A survey done by dating website eHarmony in 2018 in the US found that the happiest couples were aged between 25 to 34. This survey also suggested that millennials were more romantic, had regular date nights, communicated openly and often showed each other affection. Social media has also changed relationships according to Emily Holmes Hahn, matchmaker and Founder of LastFirst matchmaking. “Our relationships are becoming so much more public than they used to be” she said.

Marriage and family therapist, Erika Labuzan-Lopez, believes millennials are present and engaged with their partners – “people are starting to put attention back into relationships and the process is becoming more important than the outcome” she said. She added that “Millennials are more open to these ideas from my experience.” However, couples become less romantic over time, she said. Previous research into marriages suggested that couples are happiest during the early years of a marriage. As relationships develop into midlife, work commitments, children and financial stresses can put a great strain on the romantic bond between couples.

As couples enter middle-age and beyond, health issues, children leaving home and the prospect of facing retirement all present tough challenges to a relationship. However, research suggests that, as we get older, the experience that comes with age helps older couples recognise the importance of honesty for a long-term romantic relationship to last.

Based on articles by Kristin Fellizar in Bustle, and Kate Burke in The Journal



1. The 2013 study showed that younger adults and older adults had completely different priorities when it came to romantic relationships.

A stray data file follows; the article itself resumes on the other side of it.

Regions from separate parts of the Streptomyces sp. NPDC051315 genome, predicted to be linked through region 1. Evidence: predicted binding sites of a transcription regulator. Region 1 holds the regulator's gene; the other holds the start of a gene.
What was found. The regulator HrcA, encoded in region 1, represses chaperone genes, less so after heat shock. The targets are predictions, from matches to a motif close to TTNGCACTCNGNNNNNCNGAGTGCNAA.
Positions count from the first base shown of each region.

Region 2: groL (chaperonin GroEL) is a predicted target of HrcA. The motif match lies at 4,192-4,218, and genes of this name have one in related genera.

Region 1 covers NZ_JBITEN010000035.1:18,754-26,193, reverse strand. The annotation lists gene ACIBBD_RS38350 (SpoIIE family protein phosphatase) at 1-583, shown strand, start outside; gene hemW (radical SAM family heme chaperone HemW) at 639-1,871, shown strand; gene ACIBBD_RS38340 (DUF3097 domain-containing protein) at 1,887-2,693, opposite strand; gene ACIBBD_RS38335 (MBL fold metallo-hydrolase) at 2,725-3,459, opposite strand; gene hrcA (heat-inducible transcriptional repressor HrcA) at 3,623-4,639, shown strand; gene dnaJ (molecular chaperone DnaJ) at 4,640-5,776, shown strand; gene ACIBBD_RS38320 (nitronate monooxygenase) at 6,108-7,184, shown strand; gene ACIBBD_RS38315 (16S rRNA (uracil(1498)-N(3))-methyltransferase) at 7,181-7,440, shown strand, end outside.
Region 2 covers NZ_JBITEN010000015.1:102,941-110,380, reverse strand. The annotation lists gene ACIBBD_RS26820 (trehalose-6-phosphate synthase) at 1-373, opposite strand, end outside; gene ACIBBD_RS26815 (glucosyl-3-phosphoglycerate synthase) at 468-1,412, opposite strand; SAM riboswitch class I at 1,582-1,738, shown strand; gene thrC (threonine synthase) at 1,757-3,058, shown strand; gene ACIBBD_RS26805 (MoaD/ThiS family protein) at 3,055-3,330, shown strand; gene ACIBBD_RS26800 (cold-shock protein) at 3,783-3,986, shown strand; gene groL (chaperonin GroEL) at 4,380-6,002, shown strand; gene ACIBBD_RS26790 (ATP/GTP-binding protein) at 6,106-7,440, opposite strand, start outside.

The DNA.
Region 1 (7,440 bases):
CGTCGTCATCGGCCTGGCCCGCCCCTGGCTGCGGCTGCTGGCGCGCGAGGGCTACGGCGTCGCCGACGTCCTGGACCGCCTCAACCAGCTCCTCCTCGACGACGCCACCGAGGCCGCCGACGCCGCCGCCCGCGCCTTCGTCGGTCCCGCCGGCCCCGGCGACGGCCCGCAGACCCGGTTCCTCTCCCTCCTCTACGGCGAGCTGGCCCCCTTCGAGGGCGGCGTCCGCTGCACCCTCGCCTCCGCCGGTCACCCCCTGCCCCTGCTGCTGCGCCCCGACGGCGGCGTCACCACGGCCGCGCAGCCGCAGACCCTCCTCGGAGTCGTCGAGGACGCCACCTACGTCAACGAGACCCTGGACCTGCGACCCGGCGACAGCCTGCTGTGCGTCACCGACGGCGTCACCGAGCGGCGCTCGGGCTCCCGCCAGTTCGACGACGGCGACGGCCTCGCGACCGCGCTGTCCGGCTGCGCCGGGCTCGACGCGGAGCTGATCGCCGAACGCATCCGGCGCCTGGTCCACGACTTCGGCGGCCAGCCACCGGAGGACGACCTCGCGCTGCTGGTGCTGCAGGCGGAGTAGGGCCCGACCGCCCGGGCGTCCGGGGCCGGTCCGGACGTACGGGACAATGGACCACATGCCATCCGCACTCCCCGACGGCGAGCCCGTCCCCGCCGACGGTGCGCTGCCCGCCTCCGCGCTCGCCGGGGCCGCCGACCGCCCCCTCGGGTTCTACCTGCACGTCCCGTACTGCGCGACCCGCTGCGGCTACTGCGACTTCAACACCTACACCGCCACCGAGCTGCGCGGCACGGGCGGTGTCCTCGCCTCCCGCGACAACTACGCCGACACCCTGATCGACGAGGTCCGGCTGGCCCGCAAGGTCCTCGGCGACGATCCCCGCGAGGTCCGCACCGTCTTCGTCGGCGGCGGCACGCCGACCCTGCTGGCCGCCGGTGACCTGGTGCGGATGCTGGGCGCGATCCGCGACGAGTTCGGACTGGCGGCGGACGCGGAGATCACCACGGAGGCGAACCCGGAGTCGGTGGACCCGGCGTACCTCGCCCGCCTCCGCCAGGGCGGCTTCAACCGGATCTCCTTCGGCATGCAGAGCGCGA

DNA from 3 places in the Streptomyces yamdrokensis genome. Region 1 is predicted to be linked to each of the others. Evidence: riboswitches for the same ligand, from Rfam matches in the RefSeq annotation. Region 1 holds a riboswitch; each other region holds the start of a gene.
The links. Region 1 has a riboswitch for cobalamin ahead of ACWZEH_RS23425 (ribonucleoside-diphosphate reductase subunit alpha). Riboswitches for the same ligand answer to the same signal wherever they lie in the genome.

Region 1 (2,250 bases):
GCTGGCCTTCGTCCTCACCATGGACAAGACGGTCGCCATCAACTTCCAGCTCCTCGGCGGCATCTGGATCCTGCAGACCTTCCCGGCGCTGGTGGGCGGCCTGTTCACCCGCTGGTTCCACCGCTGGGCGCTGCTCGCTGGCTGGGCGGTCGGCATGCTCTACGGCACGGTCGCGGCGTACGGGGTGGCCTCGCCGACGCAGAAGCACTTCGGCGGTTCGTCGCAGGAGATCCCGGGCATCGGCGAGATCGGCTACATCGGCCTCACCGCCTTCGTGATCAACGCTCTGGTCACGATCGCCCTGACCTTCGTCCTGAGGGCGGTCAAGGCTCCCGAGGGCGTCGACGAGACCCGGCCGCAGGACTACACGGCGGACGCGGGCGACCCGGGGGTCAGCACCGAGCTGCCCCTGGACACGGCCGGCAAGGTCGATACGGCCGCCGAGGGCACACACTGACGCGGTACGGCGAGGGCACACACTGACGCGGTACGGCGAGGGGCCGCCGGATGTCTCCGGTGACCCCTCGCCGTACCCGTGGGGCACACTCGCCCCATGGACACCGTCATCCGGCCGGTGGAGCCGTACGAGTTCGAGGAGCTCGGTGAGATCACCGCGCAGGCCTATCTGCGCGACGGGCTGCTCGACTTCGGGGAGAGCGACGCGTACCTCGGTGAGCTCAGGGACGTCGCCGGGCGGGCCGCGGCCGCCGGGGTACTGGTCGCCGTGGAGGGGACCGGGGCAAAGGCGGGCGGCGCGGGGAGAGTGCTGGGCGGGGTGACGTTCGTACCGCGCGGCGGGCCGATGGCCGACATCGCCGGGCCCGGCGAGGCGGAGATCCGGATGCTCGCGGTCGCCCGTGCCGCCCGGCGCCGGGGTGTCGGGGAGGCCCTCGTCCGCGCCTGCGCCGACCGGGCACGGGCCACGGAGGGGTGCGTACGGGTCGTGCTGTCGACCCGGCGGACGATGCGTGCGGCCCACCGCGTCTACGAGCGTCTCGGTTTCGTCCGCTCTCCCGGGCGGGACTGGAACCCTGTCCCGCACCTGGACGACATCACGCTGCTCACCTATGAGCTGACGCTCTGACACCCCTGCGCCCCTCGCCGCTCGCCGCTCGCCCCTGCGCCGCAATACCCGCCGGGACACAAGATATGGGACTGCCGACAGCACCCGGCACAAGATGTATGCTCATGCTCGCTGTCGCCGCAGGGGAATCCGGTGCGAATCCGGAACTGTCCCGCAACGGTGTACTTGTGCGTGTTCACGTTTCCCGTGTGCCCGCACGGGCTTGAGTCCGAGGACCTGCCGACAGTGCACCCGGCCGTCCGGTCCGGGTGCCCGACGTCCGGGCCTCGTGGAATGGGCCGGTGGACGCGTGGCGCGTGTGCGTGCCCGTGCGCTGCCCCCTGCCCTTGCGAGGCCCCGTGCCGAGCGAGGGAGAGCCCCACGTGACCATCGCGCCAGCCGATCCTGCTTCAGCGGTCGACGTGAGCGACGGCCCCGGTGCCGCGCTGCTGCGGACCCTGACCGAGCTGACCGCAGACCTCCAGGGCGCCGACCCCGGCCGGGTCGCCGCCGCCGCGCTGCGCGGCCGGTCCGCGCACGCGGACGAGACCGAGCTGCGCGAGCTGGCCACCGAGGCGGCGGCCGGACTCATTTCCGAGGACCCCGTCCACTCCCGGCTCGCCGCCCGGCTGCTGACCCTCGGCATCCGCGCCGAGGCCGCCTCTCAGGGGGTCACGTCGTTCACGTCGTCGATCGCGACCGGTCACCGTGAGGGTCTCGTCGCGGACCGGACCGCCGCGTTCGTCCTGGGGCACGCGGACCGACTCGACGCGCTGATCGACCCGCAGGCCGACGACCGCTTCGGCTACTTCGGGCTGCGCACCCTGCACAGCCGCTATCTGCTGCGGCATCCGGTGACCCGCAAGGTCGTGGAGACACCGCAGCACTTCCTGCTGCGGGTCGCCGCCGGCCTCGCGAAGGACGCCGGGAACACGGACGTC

2. According to the text, older adults have smaller social networks…

a. so they rarely go out.
b. but they still like to go out with friends.
c. and they don’t communicate well with people they don’t know.


3. What does the text suggest is the reason why relationships are more public?

a. Because people share their lives on their social media.
b. People talk to their friends more about their relationships.
c. Because couples show more affection in public.


4. Marriage and family therapist, Erika Labuzan-Lope suggests that younger couples pay more attention to enjoying their time together.



5. The more complicated and difficult life becomes, the harder it is for couples to be romantic and intimate with each other.



  • What are your thoughts about the article?
  • How important do you think romance is in a relationship?
  • If you are in a relationship, how often do you do something romantic for your partner?
  • What is the most romantic thing you have ever done?
  • What is the most romantic thing anyone has ever done for you?
  • Who are more romantic, men or women? Why?
  • What things are the most important factors in a romantic relationship?
  • Do you enjoy watching romantic comedies and films about relationships?
  • Do you like love songs? Which one is your favourite?
  • Kahlil Gibran wrote – “If you love somebody, let them go, for if they return, they were always yours. If they don’t, they never were.” What do you think he means?